Arcangelo’s latest recording overflows with all the elegance and beauty that makes Charpentier’s music so appealing. It’s hard to believe that in the composer’s lifetime his masterly synthesis of French and Italian styles caused passionate arguments for and against. In this generous and varied program numerous aspects of Charpentier’s art are on display.
Litanies de la Vierge is the composer’s only setting of the Litany of Loreto not written for his Jesuit employers. Composed for the wealthy and devout Mademoiselle de Guise (who boasted a considerable musical ensemble of about 15 performers), Charpentier was able to deploy the six voice parts in a variety of creative combinations and textures.
The expressive power of the Magnificat à 3 (H73) is derived primarily from a ground-bass that descends through the interval of a fourth. Over this powerful harmonic framework Charpentier builds a dazzling vocal super-structure (interspersed with instrumental ritornellos) that magnificently illustrates the text. Baritone, Stéphane Degout and tenor, Samuel Boden obviously relish being part of this stunning baroque confection. Ouverture pour le Sacre d’un Évêque, probably written in 1695 for the enthronement celebrations of Cardinal de Noailles, the new archbishop of Paris, forms a grand orchestral interlude.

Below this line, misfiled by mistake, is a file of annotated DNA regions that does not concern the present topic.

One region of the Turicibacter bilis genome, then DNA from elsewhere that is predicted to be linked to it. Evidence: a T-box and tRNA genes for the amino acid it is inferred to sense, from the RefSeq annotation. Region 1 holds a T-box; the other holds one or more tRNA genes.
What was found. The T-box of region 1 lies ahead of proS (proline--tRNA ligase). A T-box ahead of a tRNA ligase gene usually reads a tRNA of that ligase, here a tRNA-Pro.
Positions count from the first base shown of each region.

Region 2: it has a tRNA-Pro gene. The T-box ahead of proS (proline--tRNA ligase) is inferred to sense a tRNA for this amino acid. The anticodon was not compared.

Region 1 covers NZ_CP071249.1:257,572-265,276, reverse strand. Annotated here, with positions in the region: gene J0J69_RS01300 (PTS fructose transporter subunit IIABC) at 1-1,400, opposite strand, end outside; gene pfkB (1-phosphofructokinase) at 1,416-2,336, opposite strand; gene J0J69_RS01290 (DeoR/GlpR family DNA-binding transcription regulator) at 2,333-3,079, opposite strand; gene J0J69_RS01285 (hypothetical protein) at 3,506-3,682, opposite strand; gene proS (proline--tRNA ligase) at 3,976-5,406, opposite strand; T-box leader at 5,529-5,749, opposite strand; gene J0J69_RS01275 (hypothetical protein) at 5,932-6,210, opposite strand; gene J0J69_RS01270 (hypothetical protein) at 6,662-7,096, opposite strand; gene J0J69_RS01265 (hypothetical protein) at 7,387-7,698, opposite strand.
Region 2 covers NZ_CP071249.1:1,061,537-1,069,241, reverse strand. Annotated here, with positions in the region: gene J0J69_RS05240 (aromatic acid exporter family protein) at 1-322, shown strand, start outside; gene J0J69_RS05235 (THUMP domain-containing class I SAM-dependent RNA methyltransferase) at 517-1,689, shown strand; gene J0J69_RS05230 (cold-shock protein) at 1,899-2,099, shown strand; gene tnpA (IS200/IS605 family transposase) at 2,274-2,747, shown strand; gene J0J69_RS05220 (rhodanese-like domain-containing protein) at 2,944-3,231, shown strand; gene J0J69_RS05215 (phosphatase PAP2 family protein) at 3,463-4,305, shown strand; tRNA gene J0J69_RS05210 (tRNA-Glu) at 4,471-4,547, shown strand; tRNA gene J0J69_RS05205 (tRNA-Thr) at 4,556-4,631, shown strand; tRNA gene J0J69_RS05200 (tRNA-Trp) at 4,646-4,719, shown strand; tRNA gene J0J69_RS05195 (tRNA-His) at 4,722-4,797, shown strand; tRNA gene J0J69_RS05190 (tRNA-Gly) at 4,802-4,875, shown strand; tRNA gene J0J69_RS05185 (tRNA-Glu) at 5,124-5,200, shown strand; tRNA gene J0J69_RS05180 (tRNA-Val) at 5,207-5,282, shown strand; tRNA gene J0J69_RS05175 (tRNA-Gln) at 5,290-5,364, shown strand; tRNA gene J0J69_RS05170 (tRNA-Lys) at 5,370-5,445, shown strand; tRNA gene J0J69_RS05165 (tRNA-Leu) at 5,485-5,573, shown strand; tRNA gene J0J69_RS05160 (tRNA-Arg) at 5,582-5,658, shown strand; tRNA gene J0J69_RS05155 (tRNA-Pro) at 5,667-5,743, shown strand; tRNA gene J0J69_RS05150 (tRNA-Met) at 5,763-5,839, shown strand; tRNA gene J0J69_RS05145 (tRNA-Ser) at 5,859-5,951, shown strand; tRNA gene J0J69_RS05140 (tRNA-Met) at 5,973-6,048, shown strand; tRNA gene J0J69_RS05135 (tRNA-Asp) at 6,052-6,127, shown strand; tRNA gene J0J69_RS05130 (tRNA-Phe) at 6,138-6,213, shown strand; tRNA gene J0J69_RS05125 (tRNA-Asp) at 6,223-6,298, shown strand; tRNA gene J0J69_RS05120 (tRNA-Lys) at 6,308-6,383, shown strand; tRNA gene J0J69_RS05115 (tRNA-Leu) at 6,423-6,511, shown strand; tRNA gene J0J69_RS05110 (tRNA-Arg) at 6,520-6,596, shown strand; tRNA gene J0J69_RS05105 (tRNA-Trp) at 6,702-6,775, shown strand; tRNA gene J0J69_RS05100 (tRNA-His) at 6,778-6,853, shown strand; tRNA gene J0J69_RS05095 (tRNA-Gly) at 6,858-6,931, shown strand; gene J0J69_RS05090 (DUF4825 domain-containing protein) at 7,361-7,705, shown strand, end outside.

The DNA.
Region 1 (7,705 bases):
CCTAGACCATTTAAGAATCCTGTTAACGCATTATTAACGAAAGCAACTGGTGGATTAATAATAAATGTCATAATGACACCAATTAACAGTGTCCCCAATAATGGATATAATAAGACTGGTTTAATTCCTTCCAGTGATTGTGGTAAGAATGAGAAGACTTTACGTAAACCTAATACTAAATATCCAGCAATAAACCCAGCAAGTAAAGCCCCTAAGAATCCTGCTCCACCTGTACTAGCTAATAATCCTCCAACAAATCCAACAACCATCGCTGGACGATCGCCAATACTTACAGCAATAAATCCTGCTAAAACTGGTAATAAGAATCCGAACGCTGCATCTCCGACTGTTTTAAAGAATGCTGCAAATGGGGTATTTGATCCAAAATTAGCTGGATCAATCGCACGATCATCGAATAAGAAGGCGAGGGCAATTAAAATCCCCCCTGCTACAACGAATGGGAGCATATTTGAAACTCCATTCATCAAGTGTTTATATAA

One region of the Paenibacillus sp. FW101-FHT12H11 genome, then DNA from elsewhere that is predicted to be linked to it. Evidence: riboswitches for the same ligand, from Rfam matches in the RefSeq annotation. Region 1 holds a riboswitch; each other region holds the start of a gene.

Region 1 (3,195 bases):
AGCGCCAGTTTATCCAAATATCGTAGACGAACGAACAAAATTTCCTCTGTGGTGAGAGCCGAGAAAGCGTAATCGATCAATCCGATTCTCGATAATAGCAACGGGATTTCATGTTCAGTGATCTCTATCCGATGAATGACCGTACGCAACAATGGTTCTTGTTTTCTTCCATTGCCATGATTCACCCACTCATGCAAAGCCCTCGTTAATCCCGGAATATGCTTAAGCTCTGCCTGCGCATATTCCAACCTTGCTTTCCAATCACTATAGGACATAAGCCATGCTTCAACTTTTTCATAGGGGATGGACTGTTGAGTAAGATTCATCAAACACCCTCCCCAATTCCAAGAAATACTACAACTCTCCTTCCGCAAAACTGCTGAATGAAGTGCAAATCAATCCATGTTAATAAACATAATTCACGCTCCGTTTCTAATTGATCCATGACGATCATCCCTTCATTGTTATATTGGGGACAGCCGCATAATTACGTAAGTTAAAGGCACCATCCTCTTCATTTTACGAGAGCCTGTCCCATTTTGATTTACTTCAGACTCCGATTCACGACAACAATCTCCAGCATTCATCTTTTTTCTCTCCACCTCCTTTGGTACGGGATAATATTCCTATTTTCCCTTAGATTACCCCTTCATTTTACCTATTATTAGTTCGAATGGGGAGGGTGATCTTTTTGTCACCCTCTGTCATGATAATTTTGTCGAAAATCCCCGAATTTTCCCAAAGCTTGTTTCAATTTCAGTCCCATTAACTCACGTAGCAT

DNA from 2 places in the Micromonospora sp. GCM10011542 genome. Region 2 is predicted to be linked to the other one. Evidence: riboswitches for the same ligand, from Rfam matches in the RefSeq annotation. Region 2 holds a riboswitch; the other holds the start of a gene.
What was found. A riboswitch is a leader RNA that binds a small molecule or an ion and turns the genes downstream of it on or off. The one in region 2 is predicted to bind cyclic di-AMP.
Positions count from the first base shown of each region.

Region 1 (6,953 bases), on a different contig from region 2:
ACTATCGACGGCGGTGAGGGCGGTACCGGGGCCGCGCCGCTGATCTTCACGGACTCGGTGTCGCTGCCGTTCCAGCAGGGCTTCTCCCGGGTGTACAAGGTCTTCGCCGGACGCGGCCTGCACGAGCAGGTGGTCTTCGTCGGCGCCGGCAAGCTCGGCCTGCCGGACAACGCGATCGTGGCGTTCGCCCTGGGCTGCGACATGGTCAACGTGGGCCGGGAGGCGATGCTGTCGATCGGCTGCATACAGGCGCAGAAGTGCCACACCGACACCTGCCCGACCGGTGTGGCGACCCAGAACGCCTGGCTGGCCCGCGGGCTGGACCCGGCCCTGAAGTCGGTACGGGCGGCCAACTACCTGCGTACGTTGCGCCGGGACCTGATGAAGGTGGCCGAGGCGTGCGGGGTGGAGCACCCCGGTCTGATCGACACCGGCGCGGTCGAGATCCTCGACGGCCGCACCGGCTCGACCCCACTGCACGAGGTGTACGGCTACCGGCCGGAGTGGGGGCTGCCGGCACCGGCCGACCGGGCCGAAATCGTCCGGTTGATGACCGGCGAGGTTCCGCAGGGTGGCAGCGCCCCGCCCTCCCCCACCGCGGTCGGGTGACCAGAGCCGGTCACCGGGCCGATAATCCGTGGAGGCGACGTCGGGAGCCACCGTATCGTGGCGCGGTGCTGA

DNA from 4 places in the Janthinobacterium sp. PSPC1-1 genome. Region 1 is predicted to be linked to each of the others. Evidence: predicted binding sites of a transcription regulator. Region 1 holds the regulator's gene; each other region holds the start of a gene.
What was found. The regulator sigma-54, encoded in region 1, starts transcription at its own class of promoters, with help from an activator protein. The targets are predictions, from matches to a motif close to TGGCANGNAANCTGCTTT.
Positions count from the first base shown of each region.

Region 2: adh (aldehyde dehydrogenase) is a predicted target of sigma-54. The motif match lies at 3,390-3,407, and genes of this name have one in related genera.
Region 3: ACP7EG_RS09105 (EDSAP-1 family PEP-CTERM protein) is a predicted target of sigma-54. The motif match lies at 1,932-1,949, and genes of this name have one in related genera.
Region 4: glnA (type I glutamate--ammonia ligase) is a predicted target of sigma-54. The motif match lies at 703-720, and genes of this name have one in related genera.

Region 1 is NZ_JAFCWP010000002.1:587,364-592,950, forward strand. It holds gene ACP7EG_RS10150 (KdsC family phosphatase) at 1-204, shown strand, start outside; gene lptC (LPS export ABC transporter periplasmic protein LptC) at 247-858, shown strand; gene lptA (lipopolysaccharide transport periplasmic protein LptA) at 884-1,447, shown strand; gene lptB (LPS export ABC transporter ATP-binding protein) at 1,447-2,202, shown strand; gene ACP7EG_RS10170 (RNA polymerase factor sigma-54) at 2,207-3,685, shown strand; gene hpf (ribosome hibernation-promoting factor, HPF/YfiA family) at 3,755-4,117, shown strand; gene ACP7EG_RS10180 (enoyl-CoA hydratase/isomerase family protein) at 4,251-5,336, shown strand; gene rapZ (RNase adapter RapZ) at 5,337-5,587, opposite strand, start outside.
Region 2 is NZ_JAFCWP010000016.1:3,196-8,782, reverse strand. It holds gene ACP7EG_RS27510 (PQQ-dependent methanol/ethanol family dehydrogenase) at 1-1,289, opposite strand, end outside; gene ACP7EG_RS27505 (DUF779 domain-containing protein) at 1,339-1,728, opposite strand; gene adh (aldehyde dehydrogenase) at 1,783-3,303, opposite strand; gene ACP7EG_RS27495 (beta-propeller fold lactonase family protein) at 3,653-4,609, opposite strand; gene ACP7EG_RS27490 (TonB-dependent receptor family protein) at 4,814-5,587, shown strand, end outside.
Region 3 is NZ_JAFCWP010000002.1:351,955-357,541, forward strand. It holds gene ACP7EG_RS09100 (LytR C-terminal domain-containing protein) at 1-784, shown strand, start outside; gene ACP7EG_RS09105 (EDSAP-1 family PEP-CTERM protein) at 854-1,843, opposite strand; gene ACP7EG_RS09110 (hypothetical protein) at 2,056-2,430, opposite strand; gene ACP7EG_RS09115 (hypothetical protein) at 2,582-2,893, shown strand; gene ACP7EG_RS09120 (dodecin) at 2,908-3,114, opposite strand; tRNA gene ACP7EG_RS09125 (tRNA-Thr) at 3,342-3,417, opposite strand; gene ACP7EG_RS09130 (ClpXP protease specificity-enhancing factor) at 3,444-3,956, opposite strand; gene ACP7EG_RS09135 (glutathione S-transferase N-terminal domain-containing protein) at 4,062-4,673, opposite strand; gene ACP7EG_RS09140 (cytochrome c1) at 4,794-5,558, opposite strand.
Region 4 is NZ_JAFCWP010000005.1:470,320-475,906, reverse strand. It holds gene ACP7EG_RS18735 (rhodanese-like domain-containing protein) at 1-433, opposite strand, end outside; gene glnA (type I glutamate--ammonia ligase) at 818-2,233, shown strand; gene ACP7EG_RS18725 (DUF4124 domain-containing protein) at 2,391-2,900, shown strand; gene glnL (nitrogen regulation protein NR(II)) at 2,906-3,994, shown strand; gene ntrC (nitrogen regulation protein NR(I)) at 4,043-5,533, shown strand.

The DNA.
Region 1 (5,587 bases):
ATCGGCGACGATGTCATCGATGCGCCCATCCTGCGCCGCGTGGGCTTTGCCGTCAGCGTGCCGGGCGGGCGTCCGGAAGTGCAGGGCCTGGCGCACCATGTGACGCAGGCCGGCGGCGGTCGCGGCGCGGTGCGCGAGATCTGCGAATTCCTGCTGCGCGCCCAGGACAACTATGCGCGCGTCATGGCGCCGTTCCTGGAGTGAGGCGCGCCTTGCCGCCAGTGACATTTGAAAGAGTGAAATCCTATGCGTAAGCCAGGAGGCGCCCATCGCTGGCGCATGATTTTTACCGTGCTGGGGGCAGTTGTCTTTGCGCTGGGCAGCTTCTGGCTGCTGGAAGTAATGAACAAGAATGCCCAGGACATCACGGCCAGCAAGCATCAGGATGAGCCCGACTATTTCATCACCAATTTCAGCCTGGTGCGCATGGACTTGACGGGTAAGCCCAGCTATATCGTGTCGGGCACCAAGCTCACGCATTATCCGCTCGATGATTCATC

Taking up the lion’s share of the disc are Charpentier’s three sets of Tenebrae lessons for Holy Wednesday. Tenebrae (the Latin word for darkness) was a service which featured the gradual extinguishing of candles. Celebrated on three days of Holy Week, the ceremony featured readings from the Lamentations of Jeremiah. While not as well known as Couperin’s, Charpentier’s settings are of full of pathos and are noteworthy for the important role the instruments play in the overall effect. Jonathan Cohen and his forces are on excellent form throughout, shaping every phrase. Enjoy!